Detection and Identification of Gastrointestinal Pathogens in Clinical Samples: Comparison Between two Laboratory Developed Multiplex Real-Time PCR Platforms

Graduation Date


Document Type

Master's Thesis

Degree Name

Master of Science

Department or Program

Clinical Laboratory Sciences

Department or Program Chair

Mary Sevigny, PhD

First Reader

LaRonda S. Frazier

Second Reader

Maria C. DeSousa, JD, MPA, CLS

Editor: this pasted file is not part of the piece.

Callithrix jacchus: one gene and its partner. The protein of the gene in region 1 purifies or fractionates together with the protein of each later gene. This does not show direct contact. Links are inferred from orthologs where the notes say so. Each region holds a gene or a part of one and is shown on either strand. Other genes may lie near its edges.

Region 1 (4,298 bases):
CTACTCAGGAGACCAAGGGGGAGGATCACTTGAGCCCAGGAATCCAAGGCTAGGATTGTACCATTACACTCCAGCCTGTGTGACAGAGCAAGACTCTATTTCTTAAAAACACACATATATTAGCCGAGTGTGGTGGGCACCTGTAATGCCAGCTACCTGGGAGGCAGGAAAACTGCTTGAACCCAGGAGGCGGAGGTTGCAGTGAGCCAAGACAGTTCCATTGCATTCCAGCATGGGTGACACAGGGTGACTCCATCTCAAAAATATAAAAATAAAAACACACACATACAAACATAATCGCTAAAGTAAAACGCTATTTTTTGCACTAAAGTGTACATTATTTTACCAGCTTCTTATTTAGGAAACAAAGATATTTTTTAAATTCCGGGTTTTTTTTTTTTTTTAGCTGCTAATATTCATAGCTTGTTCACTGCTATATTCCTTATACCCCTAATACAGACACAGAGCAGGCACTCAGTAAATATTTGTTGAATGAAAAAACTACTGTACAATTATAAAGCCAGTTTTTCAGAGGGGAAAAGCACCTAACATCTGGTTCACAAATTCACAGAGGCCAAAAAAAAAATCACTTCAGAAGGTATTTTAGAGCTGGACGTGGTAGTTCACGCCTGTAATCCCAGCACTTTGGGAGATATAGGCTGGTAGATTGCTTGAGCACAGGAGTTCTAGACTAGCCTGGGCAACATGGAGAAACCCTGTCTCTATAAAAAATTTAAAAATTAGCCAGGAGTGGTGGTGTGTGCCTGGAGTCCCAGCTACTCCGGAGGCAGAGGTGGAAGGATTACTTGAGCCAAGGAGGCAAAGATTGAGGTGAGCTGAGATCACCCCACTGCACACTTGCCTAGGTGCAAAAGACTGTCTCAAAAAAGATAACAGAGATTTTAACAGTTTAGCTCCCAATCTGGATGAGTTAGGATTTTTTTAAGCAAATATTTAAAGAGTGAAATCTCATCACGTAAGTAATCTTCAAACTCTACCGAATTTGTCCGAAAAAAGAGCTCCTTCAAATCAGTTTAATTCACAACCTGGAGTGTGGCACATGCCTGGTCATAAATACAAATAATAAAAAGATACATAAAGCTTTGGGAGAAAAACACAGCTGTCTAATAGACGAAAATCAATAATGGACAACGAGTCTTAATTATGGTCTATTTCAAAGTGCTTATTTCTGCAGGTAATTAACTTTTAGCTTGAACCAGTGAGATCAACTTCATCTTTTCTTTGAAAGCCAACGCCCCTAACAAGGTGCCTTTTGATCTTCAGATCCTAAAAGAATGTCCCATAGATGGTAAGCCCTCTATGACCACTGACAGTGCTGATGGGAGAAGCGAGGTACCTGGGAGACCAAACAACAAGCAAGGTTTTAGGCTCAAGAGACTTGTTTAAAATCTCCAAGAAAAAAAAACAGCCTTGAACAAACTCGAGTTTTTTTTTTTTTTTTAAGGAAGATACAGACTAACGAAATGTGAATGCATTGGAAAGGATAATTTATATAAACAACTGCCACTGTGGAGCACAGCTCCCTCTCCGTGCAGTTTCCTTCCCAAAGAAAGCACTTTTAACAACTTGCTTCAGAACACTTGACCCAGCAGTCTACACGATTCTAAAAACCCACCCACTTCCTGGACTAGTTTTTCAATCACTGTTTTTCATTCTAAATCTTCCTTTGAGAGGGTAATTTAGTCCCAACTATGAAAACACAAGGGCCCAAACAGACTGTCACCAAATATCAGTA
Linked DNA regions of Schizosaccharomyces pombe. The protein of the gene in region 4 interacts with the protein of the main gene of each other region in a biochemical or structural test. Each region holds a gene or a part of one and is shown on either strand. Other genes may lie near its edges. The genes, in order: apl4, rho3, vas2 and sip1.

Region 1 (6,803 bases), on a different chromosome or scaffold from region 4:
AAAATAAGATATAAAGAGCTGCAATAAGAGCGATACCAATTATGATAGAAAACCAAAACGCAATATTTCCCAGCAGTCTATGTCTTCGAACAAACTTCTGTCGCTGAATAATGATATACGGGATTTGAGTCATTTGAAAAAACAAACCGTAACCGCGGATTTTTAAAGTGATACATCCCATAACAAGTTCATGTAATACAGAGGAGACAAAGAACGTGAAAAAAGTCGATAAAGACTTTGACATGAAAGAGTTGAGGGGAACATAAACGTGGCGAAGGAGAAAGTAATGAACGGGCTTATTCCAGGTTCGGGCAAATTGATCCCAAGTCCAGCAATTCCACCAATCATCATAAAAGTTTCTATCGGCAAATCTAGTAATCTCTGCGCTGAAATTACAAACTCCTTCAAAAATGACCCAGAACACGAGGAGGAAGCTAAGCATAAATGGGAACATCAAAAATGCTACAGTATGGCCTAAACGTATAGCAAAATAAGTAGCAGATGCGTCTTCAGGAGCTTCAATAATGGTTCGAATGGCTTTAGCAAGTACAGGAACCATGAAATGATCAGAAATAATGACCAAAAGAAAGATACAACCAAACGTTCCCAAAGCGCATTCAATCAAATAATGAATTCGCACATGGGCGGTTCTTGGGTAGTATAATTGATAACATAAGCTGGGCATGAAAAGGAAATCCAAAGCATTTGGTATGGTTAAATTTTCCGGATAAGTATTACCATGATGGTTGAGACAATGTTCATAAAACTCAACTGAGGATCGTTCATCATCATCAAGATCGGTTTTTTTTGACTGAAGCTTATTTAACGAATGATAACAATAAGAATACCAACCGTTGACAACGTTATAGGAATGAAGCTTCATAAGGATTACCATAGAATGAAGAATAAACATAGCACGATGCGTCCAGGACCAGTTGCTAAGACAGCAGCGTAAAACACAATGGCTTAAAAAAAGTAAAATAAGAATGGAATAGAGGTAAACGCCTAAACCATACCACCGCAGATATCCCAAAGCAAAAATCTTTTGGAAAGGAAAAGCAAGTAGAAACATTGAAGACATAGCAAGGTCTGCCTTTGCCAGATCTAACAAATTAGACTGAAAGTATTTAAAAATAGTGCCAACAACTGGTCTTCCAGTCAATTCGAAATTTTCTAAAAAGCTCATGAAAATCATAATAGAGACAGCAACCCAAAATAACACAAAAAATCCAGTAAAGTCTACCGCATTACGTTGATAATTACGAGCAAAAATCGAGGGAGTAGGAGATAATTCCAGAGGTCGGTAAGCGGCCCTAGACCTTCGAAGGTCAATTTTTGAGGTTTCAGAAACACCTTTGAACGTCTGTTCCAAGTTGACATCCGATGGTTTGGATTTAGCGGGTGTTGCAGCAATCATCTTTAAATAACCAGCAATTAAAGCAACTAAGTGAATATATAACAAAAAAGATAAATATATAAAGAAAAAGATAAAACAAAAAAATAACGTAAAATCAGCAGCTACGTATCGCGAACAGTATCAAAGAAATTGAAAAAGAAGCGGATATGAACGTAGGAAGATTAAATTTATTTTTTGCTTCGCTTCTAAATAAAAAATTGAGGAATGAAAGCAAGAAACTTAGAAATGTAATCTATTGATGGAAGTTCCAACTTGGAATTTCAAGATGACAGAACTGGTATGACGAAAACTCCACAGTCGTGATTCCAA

Infectious gastroenteritis is caused by a wide range of enteric bacteria pathogens including Salmonella, Shigella, Campylobacter jejuni, and E. coli 0157. Conventional methods used in the detection of such pathogens including, culture, microscopy, biochemical identification, and serological testing, are labor intensive, time-consuming, and lack specificity and sensitivity. In recent years, multiplex molecular testing has made its way into the clinical laboratory for detection and identification of enteric pathogens directly from clinical stool samples. Multiplex molecular assays are able to identify several gastrointestinal pathogens in as little as a few hours. This paper compares the test methodology, workflow, turnaround time, and cost-effectiveness of two laboratory developed multiplex PCR assays referred to as Platform A and Platform B used in the detection and identification of six enteric pathogens. This analysis comparing the current (Platform A) to newly proposed (Platform B), found the implementation of platform B into our current workflow to be advantageous. The implementation of platform B will significantly reduce the analysis to reporting turnaround time by 5 hours. A reduction in turnaround time will help clinicians diagnose gastroenteritis in a more accurate and timely manner. Reducing delay of treatment, inconsistent antimicrobial therapy, and/or expensive medical care.

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